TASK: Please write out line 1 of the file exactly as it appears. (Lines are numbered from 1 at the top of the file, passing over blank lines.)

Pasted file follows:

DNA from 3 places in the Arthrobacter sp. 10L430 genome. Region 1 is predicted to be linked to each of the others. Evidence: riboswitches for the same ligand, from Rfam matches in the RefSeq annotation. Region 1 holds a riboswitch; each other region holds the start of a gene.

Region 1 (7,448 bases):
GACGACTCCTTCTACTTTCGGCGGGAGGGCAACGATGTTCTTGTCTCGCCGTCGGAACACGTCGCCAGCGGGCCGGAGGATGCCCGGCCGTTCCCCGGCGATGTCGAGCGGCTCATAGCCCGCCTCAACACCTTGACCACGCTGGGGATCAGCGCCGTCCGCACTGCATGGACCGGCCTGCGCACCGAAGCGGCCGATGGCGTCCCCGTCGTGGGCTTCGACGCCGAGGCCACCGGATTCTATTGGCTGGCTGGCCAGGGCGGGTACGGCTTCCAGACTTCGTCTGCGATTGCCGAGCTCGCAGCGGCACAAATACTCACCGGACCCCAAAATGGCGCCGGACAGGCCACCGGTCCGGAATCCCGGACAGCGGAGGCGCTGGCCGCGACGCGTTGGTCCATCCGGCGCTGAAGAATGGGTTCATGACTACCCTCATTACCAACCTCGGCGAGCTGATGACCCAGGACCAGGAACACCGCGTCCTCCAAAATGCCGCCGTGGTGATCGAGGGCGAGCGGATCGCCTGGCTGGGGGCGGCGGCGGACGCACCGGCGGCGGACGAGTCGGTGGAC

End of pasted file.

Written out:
DNA from 3 places in the Arthrobacter sp. 10L430 genome. Region 1 is predicted to be linked to each of the others. Evidence: riboswitches for the same ligand, from Rfam matches in the RefSeq annotation. Region 1 holds a riboswitch; each other region holds the start of a gene.